The case against Blackwater

In the Blackwater investigation conducted by U.S. and Iraqi authorities, our government knows of one person who was a key and central figure to the process.  This person also has a number of ties to terrorism and overt nefarious activity.

For over a decade, the Department of Justice (DoJ) has been asked to release any intelligence that could connect the alleged victims or policemen involved in the Nisour Square incident of 2007 to any terrorist of insurgency organizations.  It wasn't until the current retrial of Nicholas Slatten that the government admitted that such information existed.

Despite the name of the lead Iraqi investigator Lt. Col. Faris Karim, appearing in national security documents, the government successfully persuaded the presiding judge, Royce C. Lamberth, to shield the underlying intelligence from Slatten's defense counsel.

In a recent interview, Blackwater's founder, Erik Prince, cites Jaysh al-Mahdi (JAM) as an Iranian-sponsored Iraqi militia that was run by Muqtada al-Sadr, a radical Shiite, in Iraq at this time.  Prince asserts that JAM was responsible for attacking and killing members of Blackwater in the Sunni hotbed of Najaf in 2004, and he also states that "they were responsible for killing many, many, many American soldiers."

Soref fellow at the Washington Institute for Near East Policy Phillip Smyth confirms in our conversation that JAM was "running different networks and different operations throughout most of the country.  In Baghdad alone, they were surrounding and running into Sunni neighborhoods, depopulating them, and then moving their relatives into the evacuated homes.  They were all over the area and very, very active."  Many of the commanders who sided with Sadr "were trying to get their hands in every pie" – which included law enforcement.

"Law enforcement there is nothing like law enforcement here," emphasizes Smyth.  "Some of the federal police, for instance, were controlled by the Badr Organization – what was then the Badr Corps.  They were the Islamic Revolutionary Guard Corps-controlled section of an Iraqi militia, which was also a political party.  They controlled a humongous chunk of the area.  Even now, the Ministry of Interior that runs the federal police force is run by the Badr Organization."

A recent docketed motion in Slatten's trial reveals "the United States Government has information that in 2004, an Iranian Intelligence agent ('agent') was hopeful that he/she could cultivate ties with an applicant to the Iraqi National Intelligence Service.  The applicant was referred to as 'Lieutenant Colonel Karim' ('Karim')[.] ... The agent had long-standing ties with 'Karim' through personal family contacts."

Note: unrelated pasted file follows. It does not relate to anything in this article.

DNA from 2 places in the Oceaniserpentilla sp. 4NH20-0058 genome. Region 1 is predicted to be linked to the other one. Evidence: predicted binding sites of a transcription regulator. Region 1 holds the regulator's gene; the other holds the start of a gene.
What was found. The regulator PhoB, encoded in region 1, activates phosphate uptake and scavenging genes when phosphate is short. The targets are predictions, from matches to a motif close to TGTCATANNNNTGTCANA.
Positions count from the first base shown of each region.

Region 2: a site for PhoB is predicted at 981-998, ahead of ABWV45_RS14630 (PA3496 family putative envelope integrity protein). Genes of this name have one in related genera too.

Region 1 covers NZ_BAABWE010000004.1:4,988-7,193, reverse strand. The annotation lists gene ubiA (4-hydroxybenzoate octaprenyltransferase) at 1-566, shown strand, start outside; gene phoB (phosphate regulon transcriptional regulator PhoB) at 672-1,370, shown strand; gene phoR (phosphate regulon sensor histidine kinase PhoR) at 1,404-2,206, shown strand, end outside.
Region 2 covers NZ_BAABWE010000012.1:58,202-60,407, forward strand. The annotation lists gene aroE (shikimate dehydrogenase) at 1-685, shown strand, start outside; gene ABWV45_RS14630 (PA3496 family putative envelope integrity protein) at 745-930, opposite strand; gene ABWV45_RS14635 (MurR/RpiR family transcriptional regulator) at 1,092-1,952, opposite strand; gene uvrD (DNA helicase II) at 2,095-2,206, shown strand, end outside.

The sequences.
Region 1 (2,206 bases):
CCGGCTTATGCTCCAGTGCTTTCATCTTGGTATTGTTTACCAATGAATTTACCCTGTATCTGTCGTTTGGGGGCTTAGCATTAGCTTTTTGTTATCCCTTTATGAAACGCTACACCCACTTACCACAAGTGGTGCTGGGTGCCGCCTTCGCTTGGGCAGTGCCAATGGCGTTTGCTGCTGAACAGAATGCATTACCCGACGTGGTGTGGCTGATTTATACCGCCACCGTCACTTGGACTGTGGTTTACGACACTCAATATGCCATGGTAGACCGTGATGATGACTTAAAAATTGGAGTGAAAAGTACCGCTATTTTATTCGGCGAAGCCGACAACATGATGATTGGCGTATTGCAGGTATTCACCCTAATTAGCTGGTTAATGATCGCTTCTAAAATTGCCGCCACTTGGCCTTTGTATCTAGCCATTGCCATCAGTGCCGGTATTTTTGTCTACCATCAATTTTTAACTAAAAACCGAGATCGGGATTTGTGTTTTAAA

The agent served under cover as a member of the Badr Corps.  "Karim" knew the agent as a Badr Corp member, and in this context, provided the agent with a steady stream of "information." ... In March 2004, "Karim" applied to the Iraqi National Intelligence Service.  "Karim" promised the agent he would remain loyal to him and continue their relationship.

The docketed motion goes on to show that the U.S. government also has information that a JAM associate corroborated with Karim in February 2008, and it points to Karim's clear involvement in identifying alleged victims to U.S. authorities, removal and destruction of evidence, and witness-tampering allegations.

"In a large respect, this [kind of occurrence] is common in Arab politics," says Smyth.  "In Iraq, unfortunately, they stacked the place with their own militia types.  A lot of these Sadr-ists still had chunks of control in the different ministries and over these different internal security apparatuses.  [Terrorists] having ties to law enforcement is no shock at all."

Glaring problems with some of the witness accounts, and the revelation that the key Iraqi at the core of the U.S. Investigation has ties to insurgency, makes you wonder how much more it will take for a judge to grant a Motion to Dismiss against Slatten.

J.M. Phelps is a Christian activist and journalist based in the Southeastern U.S.